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divorce attorney, women and divorce, high net worth divorce

Misa Beach shared a Question

Holidays

Is anyone willing to share their story about new holiday traditions you are creating or have created post divorce? Please share!


Misa Beach commented on this Question

holiday traditions, traditions, Surviving The Holidays, Holiday Spirit, Divorce advice for the holidays, holidays, divorce advice, newly divorced

A Modern Shift member shared a Question

Divorce Advice

I'm finally ready to ask for a divorce. How should I prepare myself both emotionally and financially?

I'm finally ready to ask for a divorce. How should I prepare myself both emotionally and financia...

Karin commented on this Question

divorce advice

Trish shared a Question

Father's Day - and Divorce Moms

How do you help your children honor your ex on Father's Day? Do you help?


Karin commented on this Question

Divorced Moms, dads, Father's Day

A Modern Shift member shared a Question

Divorce support groups in my area

I am looking for a divorce support group in Marin, CA - my zip code is 94904. Do you know of a group in my area that is free ?


Karin, hisen1 and kyle commented on this Question

A Modern Shift member shared a Question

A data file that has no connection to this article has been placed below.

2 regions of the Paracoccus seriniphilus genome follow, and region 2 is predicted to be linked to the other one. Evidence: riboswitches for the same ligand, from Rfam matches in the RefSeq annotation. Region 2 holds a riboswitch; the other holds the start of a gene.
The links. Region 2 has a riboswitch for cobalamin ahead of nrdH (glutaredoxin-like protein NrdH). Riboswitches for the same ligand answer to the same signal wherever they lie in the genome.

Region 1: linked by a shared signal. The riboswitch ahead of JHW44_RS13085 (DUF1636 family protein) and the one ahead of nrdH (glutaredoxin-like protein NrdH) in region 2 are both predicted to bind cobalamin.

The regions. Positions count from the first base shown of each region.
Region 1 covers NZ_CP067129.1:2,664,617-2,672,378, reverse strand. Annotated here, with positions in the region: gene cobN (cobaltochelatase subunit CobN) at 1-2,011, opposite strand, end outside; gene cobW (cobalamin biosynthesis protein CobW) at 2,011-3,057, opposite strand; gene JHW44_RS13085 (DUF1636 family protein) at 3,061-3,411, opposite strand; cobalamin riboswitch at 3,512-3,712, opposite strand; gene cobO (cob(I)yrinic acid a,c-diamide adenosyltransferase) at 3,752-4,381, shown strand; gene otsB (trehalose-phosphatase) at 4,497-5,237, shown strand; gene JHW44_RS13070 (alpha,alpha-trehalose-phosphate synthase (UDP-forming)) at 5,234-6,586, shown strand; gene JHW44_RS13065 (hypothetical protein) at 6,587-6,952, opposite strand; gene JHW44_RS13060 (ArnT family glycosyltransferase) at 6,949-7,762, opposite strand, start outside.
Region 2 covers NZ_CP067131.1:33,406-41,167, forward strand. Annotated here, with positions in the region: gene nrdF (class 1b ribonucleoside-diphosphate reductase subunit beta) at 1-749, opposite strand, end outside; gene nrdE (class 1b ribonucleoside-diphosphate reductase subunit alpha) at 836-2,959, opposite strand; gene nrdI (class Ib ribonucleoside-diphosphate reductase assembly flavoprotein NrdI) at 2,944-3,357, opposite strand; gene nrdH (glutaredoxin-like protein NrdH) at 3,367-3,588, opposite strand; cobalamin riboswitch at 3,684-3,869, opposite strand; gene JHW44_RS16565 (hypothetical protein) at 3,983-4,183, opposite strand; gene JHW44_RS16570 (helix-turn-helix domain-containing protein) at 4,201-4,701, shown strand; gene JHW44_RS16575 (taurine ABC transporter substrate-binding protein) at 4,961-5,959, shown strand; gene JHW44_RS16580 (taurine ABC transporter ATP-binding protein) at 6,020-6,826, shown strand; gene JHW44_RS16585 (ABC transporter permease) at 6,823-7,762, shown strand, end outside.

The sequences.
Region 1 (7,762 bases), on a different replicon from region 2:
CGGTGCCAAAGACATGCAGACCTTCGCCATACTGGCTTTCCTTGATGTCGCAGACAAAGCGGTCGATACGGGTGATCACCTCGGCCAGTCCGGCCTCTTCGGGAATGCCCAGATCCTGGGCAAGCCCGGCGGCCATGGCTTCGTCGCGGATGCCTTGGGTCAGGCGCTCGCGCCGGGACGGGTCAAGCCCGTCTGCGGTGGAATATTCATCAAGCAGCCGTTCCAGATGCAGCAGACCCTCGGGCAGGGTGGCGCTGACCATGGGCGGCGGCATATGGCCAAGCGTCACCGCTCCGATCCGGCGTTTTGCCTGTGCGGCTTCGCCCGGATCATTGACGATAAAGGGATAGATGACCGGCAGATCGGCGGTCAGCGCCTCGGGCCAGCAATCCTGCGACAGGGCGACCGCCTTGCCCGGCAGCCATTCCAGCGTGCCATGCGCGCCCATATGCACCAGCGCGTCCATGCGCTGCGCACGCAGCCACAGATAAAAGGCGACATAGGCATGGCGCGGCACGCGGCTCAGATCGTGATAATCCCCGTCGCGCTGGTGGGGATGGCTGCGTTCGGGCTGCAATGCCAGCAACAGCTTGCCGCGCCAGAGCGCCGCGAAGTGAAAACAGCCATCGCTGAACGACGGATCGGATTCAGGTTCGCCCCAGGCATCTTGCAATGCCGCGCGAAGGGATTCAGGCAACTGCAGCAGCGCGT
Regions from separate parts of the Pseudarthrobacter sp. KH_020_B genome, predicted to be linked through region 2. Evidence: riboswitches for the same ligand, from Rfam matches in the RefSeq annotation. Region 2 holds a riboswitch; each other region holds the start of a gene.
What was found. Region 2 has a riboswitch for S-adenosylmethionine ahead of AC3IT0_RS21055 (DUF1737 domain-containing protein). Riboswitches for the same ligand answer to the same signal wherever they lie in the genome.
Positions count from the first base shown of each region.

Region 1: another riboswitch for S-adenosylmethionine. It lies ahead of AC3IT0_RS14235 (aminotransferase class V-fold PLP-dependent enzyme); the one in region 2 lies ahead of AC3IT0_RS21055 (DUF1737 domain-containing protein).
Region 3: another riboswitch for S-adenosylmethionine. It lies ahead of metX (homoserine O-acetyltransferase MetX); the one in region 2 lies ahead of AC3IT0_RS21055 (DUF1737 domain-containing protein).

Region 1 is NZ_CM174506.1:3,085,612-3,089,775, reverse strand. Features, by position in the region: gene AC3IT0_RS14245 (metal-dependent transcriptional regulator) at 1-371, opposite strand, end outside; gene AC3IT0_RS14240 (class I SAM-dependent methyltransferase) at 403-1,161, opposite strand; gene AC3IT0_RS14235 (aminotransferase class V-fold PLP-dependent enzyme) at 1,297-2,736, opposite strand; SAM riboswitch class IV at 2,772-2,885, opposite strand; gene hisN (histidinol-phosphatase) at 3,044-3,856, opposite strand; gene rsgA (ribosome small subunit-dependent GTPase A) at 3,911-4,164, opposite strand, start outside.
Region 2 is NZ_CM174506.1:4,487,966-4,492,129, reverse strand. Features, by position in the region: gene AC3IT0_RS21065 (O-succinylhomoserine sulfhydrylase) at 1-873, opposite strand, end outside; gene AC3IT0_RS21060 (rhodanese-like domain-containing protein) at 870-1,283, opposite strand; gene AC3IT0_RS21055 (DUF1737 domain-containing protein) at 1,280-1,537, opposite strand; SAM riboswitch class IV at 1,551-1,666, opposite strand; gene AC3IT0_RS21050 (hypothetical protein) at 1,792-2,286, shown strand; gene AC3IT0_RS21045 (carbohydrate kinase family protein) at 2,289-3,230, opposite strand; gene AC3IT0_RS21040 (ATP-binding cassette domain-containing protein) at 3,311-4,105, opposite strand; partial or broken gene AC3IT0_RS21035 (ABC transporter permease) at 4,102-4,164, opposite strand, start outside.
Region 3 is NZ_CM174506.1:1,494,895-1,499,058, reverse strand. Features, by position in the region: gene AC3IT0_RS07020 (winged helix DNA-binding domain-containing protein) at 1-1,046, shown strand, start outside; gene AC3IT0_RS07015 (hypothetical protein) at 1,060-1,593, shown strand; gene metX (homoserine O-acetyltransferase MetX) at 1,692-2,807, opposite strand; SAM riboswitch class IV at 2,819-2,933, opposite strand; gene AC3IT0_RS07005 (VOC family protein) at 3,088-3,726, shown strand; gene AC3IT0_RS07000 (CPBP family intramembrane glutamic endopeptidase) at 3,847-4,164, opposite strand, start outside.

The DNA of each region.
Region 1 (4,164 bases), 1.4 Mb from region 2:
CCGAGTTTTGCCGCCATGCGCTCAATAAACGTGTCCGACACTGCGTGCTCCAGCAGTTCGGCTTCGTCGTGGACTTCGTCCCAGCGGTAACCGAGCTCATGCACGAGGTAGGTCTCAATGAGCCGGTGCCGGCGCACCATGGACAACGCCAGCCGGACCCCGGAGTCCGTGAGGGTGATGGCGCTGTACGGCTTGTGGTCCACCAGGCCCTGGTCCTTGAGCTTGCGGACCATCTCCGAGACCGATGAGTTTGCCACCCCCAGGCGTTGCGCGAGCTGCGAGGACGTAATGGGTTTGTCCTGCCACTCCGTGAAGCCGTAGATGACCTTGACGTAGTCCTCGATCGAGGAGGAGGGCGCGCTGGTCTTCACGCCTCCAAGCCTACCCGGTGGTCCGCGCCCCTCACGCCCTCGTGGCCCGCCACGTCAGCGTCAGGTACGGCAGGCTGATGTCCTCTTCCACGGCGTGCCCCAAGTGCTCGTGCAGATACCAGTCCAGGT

HOW DO I MOVE ON? MY LIFE IS A F'N DISASTER...

When will I be ready? Where do I begin…???

When will I be ready? Where do I begin…???

Modern Shift commented on this Question

divorce advice, Finding Happiness After Divorce

Modern Shift shared a Question

Will the Kids Be All Right? Long-Term Effects of Divorce on Children | SAS For Women

Talk to any splitting parent, and it’s the kids.

No matter where you are in the process — deliberating whether or not to divorce, looking for divorce help, separated, or even, “I’ve signed the divorce papers, but I still feel like I am recovering,” — if you are like I was, you worry: what are the long term effects of divorce on children? How will my personal story play out? How will my kids fare as “children of divorce?”

When I was debating my own divorce, I was fixated on my girls. The way I saw it, their well-being was the single deciding factor as to whether I would or not pursue the unspeakable. And it was this dilemma that had me shifting uncomfortably on the fence: Would my kids be all right?

I asked friends who were children of divorce. Did they feel okay? Did they think themselves reasonably adjusted? How screwed ...

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Talk to any splitting parent, and it’s the kids.